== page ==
}.NE. LINE line[TOTAL_VERTEX]. struct BACTERIA_PTS { float x. int length.W.NIL }.T. Rourkela Page 40 .SW. }.S. N. struct PARTICLE { CPOSITION position[TOTAL_OBSTACLES*TOTAL_VERTEX]. float y. struct OBSTACLE { int vertex_nos. struct CPOSITION { int obstacle. DIRECTION dir.I. float y. double fitness. }. int vertex.E. }. }.NW.SE. bool link[TOTAL_OBSTACLES][TOTAL_VERTEX]. enum DIRECTION { N. COORDINATE cluster_centroid.Tech. struct PATH_SEGMENTS { Mechanical Engineering Department. Project Report 2010 struct VERTEX { float x.B. VERTEX point[TOTAL_VERTEX].

Rourkela Page 41 . int segments_no. struct BACTERIUM { PATH_SEGMENTS segment[TOTAL_OBSTACLES*TOTAL_VERTEX]. }.T. }. N.I. float fitness.Tech. Project Report 2010 BACTERIA_PTS ctrl_pts[TOTAL_CONTROL_PTS].B. #endif Mechanical Engineering Department.

B. class CMainWindow : public CFrameWnd { public: CMainWindow (). Mechanical Engineering Department. Project Report 2010 /******************************************************************** Project:Multi-Robot Coordination using Swarm Intelligence and Bacteria Foraging File: Hello.T. Rourkela Page 42 .I. N.h Intent: MFC Classes ********************************************************************/ class CMyApp : public CWinApp { public: virtual BOOL InitInstance (). DECLARE_MESSAGE_MAP () }. }.Tech. protected: afx_msg void OnPaint ().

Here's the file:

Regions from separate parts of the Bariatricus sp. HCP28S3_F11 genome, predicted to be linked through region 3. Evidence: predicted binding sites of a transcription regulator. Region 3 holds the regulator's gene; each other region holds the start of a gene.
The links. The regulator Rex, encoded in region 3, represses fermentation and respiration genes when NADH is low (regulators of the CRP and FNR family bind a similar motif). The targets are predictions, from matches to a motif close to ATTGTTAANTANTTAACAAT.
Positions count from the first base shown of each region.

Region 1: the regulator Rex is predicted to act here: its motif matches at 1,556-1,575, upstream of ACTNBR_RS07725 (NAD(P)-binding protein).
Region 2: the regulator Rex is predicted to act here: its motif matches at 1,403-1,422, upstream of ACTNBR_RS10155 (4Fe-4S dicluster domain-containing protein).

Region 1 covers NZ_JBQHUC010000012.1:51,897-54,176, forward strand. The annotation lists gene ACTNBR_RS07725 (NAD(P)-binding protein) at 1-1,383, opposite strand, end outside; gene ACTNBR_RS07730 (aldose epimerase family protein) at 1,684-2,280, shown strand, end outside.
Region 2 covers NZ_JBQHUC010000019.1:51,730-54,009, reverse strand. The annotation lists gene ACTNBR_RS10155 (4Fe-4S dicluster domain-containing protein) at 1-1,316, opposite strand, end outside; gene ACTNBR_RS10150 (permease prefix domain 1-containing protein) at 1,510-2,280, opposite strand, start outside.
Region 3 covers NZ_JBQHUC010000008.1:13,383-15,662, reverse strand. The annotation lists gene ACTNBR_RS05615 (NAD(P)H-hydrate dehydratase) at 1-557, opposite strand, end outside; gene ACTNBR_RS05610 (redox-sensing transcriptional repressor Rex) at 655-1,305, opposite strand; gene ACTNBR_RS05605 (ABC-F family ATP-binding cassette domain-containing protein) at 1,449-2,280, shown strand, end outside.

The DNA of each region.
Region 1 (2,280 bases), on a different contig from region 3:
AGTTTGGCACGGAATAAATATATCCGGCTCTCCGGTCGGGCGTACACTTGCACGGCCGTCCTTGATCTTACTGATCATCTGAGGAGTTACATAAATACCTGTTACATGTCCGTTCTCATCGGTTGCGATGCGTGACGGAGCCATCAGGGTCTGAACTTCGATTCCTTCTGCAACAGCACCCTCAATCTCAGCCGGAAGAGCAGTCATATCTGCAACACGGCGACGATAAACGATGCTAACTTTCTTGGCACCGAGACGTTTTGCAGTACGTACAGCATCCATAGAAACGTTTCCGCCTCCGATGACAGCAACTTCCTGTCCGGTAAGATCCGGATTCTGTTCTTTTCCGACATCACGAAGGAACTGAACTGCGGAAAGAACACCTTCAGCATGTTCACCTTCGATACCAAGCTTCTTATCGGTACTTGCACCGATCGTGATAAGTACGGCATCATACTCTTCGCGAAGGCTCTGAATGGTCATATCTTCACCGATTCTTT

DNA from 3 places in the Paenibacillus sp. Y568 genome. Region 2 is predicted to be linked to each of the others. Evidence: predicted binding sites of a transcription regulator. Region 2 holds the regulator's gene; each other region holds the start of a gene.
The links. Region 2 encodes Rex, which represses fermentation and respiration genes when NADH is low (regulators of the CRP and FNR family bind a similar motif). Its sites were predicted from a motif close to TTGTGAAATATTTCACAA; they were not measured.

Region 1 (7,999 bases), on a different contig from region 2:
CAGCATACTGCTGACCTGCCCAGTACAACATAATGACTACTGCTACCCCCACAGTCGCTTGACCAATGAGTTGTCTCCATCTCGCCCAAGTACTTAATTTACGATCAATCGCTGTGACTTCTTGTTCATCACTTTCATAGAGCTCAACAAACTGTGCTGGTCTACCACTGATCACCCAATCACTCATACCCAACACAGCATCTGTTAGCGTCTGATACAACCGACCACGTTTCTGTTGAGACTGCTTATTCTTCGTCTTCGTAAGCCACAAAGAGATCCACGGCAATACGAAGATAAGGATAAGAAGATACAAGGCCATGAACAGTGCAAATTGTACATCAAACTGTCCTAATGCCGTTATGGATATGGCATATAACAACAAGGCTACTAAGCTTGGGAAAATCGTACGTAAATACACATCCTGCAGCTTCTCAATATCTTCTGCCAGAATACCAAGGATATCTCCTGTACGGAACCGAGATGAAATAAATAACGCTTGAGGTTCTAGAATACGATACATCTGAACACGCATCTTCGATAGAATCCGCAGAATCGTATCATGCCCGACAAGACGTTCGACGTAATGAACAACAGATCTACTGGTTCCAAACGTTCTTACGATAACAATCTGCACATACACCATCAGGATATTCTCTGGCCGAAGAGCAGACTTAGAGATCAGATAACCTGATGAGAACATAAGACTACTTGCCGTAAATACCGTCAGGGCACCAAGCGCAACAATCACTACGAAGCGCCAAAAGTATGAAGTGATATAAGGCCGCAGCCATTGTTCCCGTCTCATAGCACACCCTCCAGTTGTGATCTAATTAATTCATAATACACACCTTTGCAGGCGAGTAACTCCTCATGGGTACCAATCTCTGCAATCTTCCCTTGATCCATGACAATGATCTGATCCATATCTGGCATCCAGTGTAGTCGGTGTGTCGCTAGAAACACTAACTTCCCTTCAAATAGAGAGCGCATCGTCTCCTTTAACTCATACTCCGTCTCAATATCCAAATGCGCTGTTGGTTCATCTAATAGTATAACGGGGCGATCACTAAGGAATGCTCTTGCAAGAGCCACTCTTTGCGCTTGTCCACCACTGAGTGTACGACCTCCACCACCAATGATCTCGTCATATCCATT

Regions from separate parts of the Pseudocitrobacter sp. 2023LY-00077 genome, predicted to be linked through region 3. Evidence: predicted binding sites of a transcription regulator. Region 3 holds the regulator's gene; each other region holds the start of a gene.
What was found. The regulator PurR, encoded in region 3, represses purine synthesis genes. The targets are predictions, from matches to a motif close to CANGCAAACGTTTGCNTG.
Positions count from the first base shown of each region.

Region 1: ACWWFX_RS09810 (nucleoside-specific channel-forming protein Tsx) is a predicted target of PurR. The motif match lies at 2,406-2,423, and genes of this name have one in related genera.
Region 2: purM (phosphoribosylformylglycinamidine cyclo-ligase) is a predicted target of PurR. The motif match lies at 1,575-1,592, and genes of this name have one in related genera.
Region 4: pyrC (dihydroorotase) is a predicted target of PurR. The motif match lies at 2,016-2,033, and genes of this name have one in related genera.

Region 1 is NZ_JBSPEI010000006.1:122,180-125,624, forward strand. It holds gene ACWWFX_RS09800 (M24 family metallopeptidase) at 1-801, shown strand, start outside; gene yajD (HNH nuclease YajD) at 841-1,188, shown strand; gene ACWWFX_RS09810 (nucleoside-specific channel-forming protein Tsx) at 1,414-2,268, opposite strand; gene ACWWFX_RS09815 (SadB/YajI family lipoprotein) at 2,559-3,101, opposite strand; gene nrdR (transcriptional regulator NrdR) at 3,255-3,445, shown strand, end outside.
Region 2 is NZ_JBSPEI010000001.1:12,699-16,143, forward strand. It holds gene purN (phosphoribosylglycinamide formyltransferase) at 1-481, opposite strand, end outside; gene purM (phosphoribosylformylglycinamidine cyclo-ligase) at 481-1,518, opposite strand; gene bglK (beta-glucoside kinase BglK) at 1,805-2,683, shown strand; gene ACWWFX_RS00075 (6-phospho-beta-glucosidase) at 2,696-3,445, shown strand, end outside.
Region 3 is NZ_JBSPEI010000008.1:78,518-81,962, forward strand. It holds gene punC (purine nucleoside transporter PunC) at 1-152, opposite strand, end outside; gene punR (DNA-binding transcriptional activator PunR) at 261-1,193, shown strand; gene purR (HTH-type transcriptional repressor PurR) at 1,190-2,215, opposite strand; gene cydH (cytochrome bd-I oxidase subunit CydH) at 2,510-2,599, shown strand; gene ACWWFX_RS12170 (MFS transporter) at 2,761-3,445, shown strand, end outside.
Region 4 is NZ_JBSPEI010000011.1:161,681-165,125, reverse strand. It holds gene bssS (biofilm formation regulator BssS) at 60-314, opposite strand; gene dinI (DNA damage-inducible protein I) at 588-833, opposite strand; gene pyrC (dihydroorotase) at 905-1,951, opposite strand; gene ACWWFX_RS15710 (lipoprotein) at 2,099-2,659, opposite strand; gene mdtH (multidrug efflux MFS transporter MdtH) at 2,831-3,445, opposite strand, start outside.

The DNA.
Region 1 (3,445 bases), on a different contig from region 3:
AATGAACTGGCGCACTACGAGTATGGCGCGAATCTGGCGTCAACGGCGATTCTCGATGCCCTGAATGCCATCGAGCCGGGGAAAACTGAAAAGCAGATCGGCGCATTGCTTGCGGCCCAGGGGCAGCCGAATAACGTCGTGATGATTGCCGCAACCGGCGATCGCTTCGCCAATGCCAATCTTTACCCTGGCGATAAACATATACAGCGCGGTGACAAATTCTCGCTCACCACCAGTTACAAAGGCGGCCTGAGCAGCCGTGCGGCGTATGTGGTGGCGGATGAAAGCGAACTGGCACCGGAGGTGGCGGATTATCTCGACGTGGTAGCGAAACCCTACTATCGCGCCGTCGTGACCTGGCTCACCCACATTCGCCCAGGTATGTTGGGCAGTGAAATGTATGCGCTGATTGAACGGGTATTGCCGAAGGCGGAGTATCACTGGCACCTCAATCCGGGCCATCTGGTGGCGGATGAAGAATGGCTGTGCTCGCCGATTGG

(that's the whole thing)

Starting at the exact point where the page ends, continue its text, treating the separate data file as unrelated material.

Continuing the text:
m_pMainWnd->UpdateWindow (). BFA bfa. return TRUE.h" #include "BFA. } BEGIN_MESSAGE_MAP (CMainWindow.T.h" #include "PSO. Project Report 2010 /******************************************************************** Project:Multi-Robot Coordination using Swarm Intelligence and Bacteria Foraging File: Hello.Tech.I. } void CMainWindow::OnPaint () { DRAW my_app. Rourkela Page 43 .h" #include "DRAW. #include "MAP.h" #include <iostream> using namespace std. _T ("Robo Navigator"). m_pMainWnd->ShowWindow (SW_SHOWMAXIMIZED).cpp Intent: MFC Application Initializer ********************************************************************/ #include <afxwin. BOOL CMyApp::InitInstance () { m_pMainWnd = new CMainWindow.h> #include "Hello. Mechanical Engineering Department. CFrameWnd) ON_WM_PAINT () END_MESSAGE_MAP () CMainWindow::CMainWindow () { Create (NULL. CMyApp myApp. PSO pso. N.B.h" MAP map.WS_OVERLAPPEDWINDOW|WS_VSCROLL).